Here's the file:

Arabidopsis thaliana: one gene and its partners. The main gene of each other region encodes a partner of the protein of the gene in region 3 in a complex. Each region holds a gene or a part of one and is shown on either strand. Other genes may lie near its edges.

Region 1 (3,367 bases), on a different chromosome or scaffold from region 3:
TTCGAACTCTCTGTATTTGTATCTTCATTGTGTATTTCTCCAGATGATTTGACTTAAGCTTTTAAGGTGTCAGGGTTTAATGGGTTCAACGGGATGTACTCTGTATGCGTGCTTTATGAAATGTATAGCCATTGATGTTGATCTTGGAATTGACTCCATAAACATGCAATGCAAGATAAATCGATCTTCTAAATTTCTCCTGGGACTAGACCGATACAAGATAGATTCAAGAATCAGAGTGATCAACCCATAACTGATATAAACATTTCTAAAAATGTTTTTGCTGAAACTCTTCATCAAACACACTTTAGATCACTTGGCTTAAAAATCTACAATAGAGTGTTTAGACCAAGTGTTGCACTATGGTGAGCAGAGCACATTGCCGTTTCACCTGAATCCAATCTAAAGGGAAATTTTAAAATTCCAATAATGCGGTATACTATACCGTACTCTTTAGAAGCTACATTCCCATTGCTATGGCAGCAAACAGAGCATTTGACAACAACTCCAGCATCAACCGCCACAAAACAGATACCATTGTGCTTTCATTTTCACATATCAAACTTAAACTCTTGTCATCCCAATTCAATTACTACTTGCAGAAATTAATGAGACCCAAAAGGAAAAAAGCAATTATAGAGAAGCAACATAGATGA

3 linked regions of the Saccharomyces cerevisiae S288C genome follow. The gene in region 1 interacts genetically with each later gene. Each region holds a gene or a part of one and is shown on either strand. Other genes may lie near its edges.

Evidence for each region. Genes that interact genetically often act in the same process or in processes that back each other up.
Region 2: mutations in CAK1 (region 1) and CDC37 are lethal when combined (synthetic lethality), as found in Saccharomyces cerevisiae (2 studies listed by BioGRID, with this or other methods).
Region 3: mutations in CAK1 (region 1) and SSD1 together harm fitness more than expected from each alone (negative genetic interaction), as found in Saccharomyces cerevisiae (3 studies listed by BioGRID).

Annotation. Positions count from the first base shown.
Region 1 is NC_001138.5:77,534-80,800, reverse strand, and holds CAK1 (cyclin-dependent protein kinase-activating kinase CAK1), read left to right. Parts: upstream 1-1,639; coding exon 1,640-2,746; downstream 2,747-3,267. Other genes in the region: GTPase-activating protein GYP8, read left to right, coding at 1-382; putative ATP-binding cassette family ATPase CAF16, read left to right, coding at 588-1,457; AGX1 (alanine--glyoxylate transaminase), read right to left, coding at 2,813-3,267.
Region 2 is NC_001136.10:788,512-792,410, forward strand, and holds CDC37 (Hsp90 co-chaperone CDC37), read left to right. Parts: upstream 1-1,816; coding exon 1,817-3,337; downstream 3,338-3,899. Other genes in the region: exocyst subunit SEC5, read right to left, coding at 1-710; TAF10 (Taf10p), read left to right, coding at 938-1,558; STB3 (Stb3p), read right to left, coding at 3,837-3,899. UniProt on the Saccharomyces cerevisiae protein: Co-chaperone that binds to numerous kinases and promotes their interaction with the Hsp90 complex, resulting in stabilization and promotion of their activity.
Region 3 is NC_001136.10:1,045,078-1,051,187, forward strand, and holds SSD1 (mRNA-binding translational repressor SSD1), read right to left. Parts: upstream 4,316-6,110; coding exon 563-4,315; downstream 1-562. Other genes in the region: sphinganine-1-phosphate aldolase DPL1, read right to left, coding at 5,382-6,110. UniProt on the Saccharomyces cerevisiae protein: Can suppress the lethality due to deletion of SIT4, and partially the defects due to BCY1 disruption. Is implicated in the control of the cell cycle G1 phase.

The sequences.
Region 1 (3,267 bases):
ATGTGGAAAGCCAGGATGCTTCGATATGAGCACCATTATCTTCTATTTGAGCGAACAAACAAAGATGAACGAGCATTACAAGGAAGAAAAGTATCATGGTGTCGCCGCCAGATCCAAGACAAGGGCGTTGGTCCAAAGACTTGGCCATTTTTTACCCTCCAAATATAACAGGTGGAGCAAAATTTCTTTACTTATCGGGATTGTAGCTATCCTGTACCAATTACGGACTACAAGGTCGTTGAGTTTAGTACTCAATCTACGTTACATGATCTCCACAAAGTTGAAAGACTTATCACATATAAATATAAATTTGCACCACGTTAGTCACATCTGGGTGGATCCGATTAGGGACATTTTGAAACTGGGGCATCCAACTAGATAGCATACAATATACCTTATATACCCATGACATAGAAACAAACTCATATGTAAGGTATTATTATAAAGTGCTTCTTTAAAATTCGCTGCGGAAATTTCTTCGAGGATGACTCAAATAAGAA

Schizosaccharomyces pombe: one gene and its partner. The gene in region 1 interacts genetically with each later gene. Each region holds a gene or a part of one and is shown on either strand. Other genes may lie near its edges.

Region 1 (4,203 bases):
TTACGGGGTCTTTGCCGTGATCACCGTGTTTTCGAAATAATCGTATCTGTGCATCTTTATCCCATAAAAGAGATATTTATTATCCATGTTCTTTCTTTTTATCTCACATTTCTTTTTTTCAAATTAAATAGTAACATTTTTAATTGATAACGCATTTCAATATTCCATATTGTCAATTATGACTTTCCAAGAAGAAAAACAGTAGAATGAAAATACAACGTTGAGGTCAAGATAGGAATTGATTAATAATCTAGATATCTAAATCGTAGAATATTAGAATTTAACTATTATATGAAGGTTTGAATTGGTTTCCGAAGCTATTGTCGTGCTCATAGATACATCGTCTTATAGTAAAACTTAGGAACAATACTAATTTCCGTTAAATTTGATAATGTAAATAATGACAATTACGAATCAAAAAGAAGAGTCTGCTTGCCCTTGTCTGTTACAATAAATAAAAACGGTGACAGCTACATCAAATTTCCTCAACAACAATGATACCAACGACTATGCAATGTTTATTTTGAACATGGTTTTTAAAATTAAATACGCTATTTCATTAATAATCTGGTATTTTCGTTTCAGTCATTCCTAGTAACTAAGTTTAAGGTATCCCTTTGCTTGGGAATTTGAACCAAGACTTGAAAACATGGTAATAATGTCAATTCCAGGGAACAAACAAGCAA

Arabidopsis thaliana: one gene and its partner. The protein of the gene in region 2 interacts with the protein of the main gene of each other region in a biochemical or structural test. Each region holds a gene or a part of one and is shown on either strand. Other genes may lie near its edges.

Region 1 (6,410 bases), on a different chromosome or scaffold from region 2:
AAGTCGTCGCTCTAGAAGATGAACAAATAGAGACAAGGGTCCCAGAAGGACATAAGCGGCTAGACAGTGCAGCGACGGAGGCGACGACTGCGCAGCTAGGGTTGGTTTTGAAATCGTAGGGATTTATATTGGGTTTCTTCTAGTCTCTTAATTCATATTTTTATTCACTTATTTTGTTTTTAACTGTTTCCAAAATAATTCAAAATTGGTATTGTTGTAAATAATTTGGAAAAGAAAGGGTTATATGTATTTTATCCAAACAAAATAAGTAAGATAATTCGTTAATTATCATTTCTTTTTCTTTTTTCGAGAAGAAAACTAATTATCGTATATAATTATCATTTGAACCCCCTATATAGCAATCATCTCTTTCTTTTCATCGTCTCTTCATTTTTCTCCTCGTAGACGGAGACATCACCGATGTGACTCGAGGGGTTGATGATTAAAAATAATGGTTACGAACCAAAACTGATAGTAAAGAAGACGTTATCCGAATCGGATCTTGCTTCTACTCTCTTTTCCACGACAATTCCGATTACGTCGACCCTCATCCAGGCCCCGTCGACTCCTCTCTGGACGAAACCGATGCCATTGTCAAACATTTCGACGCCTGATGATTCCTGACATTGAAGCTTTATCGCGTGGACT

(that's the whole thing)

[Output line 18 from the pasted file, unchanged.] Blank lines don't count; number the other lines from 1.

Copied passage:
Arabidopsis thaliana: one gene and its partner. The protein of the gene in region 2 interacts with the protein of the main gene of each other region in a biochemical or structural test. Each region holds a gene or a part of one and is shown on either strand. Other genes may lie near its edges.